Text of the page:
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Thinking about Change…and What It Means to Live As a Christian

These days I experience change at the core of my life, noting the discomfort inherent in a lifetime of change. I changed career paths more than once and retired more than once. I love five children who now live in five states, east and west coasts – none of them in Indiana – and I miss them. My sons are 30 years older than my daughters, leaving me in the unique space of being a grandparent of young twenty-somethings, and the mother of twenty-somethings. Each birthday brings me closer to being “elderly” with growing fragility. I live in a house begun as our forever home, only to move into it as a young widow and I’m not willing to leave it now. I’ve been both widowed and divorced. I majored in music and English, and earned two law degrees and an MBA. I was an “early adopter” of folk music and jazz in worship in the 70’s, mediation, clinical legal education and the Apple computer in the 80’s, international adoption in the 90’s, Presbyterian polity and the new Book of Order in the 2000’s. I want an electric car instead of a gas engine, and solar heat instead of a gas furnace, but it’s too soon – I don’t need either replaced, yet. Within the family I have exchanged dogs twice and am about to rotate a third dog to me. Somewhere along the line, I realized that change is inherent in living. True not only in my personal life, but also for congregations.

I’m reading Hope, a User’s Manual by Rev. MaryAnn McKibben Dana and treasure its insights. Easy to read, short chapters, but deep challenges to ponder that slow me down. After defining what hope is and is not and moving into practicing hope, she writes about “Pulling up the anchor” i.e. letting go of naming a problem in a way that presupposes/limits a solution. About churches, she writes:

It’s natural to engage in anchor thinking, especially when faced with uncertainty. The past is a huge anchor – we can’t imagine the future, and what we do imagine seems scary, so we default to what we know…full pews, thriving Sunday school, hefty youth ministry, burgeoning choir…. Forward-thinking institutions are rightly asking themselves how to adapt to an ever-changing world…. “Back to” is an anchor. There’s no going back. For churches, everything can be up for grabs: membership, attendance, worship, connection, mission. All of these things are potentially impacted and will need to be reimagined.

Living with so much change in my life, welcomed and unwelcomed, I sense that is what our church is experiencing as well. These days we notice changes in membership, attendance, worship and all the rest – sometimes with grief, but also with hope.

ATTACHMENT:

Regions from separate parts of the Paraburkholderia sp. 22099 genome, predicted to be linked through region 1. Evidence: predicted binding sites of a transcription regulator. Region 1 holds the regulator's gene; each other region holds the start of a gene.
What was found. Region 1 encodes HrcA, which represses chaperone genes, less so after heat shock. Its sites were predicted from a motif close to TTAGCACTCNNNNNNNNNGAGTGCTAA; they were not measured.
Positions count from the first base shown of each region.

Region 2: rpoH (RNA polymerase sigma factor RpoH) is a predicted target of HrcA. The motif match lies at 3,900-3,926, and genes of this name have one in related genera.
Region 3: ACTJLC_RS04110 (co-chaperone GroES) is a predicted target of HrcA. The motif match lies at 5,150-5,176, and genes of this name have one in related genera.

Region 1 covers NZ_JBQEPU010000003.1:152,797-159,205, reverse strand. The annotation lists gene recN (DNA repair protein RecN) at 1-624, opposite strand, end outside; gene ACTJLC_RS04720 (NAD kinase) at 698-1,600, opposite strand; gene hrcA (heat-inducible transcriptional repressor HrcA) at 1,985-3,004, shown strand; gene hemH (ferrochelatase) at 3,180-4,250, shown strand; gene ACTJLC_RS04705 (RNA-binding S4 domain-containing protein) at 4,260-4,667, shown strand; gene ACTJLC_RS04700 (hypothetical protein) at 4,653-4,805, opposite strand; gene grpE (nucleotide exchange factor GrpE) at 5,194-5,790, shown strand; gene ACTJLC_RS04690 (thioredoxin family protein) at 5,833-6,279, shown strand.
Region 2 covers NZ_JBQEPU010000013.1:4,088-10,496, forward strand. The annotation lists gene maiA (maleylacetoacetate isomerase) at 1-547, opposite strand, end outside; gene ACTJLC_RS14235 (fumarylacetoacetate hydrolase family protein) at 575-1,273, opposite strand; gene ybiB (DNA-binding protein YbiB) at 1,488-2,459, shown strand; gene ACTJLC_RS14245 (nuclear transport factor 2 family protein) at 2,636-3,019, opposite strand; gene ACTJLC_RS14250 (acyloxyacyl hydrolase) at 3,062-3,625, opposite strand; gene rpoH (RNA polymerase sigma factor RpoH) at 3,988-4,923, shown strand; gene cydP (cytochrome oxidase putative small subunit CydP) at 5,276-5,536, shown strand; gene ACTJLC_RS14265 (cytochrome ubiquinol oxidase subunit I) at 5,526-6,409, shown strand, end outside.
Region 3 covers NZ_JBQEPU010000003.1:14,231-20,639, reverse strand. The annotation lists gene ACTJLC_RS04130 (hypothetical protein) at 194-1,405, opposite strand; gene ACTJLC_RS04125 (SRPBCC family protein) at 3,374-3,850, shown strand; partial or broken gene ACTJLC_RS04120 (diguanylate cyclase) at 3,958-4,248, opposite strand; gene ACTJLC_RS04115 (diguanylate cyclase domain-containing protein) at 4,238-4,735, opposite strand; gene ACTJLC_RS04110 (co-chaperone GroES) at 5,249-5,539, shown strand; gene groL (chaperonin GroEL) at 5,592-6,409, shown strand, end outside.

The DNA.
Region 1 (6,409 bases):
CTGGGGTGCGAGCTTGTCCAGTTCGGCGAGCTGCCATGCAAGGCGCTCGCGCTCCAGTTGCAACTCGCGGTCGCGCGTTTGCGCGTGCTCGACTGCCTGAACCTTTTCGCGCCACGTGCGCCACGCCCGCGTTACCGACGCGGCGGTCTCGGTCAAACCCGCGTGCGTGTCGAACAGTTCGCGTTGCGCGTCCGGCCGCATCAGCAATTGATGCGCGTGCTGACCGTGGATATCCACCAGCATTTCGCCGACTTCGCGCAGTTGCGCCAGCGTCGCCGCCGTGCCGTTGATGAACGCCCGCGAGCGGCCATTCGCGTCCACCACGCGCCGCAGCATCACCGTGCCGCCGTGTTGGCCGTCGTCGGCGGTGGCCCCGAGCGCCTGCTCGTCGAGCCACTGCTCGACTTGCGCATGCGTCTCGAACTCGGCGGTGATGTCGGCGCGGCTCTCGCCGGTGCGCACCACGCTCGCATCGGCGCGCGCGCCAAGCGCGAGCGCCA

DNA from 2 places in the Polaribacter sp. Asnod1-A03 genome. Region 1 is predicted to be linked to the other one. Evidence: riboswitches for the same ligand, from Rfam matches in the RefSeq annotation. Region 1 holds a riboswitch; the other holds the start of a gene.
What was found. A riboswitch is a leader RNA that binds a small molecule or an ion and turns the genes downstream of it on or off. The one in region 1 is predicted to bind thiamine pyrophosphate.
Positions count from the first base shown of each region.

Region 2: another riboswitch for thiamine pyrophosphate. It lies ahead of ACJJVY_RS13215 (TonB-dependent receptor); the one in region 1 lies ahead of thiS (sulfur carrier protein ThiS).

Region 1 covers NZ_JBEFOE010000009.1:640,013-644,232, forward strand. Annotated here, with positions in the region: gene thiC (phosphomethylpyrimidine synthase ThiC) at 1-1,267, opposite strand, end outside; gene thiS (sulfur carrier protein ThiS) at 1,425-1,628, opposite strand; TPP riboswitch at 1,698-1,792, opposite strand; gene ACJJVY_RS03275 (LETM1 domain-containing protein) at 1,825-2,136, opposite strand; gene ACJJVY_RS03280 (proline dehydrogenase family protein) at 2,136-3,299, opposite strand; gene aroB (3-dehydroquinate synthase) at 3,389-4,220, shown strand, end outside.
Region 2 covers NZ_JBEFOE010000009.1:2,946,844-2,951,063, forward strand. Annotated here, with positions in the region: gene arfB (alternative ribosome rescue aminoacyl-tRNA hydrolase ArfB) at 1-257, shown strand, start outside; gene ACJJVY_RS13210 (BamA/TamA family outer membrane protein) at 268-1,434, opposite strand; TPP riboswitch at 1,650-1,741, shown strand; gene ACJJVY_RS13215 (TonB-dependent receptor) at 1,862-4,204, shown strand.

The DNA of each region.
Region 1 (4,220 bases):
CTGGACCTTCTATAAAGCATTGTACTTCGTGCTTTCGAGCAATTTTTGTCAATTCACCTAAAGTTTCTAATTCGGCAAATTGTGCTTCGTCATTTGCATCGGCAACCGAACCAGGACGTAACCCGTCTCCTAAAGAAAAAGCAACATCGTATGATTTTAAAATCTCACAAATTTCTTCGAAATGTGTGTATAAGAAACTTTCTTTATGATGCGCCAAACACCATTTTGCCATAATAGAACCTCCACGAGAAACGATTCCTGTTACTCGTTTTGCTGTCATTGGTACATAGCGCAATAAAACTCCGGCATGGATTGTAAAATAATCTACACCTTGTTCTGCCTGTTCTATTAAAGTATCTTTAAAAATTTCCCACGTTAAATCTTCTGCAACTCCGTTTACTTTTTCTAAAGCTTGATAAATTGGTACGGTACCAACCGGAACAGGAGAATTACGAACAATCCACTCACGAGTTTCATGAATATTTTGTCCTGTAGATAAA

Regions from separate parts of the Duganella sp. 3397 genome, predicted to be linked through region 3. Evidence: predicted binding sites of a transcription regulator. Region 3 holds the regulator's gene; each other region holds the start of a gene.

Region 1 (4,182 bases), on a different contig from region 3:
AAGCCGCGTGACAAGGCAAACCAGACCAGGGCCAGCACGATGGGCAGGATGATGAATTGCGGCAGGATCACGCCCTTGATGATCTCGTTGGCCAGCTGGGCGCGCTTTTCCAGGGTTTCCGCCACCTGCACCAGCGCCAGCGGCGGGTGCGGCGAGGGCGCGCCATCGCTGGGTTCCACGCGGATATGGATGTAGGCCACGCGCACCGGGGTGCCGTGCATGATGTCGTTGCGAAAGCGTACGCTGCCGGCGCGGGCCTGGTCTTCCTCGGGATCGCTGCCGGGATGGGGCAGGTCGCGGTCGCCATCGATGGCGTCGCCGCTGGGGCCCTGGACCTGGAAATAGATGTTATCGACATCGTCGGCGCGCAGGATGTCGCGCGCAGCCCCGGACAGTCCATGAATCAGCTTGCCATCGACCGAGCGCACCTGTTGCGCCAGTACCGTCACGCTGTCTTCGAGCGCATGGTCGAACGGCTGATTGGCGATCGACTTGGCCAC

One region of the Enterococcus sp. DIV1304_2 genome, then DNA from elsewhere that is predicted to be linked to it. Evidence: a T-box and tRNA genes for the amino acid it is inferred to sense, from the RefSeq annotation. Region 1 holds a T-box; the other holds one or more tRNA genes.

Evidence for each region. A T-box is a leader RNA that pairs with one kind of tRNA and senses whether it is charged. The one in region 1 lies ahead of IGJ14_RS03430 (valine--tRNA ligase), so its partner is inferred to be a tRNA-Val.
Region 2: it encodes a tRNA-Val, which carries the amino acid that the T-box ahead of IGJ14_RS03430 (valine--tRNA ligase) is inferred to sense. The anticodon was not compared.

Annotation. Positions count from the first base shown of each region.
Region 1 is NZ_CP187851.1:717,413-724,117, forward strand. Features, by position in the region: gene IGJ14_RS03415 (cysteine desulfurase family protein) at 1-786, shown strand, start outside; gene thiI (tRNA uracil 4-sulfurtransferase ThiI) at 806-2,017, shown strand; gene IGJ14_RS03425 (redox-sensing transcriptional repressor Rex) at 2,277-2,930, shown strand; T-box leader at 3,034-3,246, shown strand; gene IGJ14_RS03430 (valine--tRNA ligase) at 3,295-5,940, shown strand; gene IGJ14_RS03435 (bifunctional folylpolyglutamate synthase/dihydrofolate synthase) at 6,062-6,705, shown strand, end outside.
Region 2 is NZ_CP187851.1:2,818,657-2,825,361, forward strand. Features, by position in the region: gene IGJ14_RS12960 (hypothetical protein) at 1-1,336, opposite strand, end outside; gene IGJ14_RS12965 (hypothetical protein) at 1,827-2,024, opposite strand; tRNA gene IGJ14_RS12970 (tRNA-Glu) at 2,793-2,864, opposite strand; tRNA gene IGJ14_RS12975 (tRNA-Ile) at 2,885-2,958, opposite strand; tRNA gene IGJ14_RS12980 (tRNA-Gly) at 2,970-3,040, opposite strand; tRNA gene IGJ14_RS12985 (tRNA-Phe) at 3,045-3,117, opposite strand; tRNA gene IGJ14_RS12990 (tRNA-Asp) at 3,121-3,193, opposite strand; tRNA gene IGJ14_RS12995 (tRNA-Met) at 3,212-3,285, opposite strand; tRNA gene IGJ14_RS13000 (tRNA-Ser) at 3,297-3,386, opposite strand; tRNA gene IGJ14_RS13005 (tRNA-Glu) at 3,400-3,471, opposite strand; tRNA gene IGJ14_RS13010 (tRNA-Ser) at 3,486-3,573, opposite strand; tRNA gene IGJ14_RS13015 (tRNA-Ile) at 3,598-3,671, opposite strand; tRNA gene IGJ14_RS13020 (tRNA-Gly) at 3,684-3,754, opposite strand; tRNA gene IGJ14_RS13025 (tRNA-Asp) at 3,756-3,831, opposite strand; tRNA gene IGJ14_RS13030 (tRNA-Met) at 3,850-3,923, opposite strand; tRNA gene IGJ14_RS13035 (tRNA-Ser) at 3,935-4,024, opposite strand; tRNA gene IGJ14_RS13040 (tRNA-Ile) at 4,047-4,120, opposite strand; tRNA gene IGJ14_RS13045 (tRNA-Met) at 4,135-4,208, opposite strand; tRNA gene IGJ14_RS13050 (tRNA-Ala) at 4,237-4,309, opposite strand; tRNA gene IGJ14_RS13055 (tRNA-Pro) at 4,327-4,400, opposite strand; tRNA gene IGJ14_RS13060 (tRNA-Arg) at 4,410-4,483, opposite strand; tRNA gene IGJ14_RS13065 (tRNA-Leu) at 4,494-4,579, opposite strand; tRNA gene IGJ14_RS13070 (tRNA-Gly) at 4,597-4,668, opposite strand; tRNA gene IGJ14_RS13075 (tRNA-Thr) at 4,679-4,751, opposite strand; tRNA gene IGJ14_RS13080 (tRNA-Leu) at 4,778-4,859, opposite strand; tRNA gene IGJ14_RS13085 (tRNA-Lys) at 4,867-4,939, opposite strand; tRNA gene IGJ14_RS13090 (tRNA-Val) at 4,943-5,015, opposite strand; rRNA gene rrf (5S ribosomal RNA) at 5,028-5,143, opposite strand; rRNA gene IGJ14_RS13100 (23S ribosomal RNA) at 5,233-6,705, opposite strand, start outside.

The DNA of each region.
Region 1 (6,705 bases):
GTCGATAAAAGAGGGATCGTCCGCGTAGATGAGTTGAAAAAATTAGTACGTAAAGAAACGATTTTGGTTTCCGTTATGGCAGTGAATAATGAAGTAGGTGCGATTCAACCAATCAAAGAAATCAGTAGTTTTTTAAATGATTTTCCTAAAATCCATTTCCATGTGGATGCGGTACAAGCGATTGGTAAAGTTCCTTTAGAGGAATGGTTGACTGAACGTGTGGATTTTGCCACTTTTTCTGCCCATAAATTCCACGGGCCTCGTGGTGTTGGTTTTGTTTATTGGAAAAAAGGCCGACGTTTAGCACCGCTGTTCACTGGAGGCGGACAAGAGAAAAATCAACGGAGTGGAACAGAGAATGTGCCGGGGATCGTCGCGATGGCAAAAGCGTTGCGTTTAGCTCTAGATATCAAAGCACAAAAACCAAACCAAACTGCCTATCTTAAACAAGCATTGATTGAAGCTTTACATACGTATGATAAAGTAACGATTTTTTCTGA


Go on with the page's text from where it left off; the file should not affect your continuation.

We already are reimagining – that’s been the work of our Chancel Visioning Team, and the Buildings & Grounds assessment of our building needs. We reimagine our liturgy, fresh each week that ties Scripture and the message throughout our worship. We reimagine our music with new people working with long-timers, with new music and old. We reimagine our faith formation practices and mission work to meet changing needs of our people, community and abroad. We reimagine our budgets and stewardship to meet the changing realities of our congregation. And our Session and other leaders will work with these re-imaginings and emerging needs in retreat next weekend. Together our congregation will continue to live forward, with hope in the power of God’s love to change us and nourish our mutual forgiveness of one another.

But sometimes it is tough, all this change and letting go and moving forward. What is a “congregation” but an ever-changing collective of individuals, some of whom come fresh, others who move away or leave angry, and others who have been part of this church family for years, joined together as God’s children. How do we let go of painful anchors: anger and/or hurt from past pastors, intentional acts that may unknowingly hurt others, words that injure, disappointing omissions, misleading gossip about one another, strained and non-speaking relationships, wrongful confrontations, judgmental conflicts over values, power struggles over music or landscaping or worship styles or translations of scripture or… the list goes on and on? Is this us? Who are we?

Partly the answer depends on who you are that shapes who we are together. Words from Sunday’s worship service for reflection here:

  • Do you experience Sunday worship as deeply meaningful, or a weekly routine?

  • Do you expect to be uplifted in worship, or together do “we lift up our praise and thanks to God?”

  • Do we “live in the tension of unity and division,” or do you expect or demand that others must change?

  • Do you “seek to claim a life of transformation” in Christ or are you set on being right, and others are wrong, and refuse to live with the continuous nature of transformation?

  • Do we “confess foolish and angry words” or do we inflict destructive, angry words to influence or control others?

  • Does your soul “see visions of grace and mercy” through forgiveness, or do you hold onto your hurts inflicted by others?

Tough questions, hopeful answers to be lived one-step at a time, being OK with continuous change, but seeking mutual support in shared relationships, grounded in Love, God’s love. “Greater things have yet to come…,”we sang.

–Linda Long


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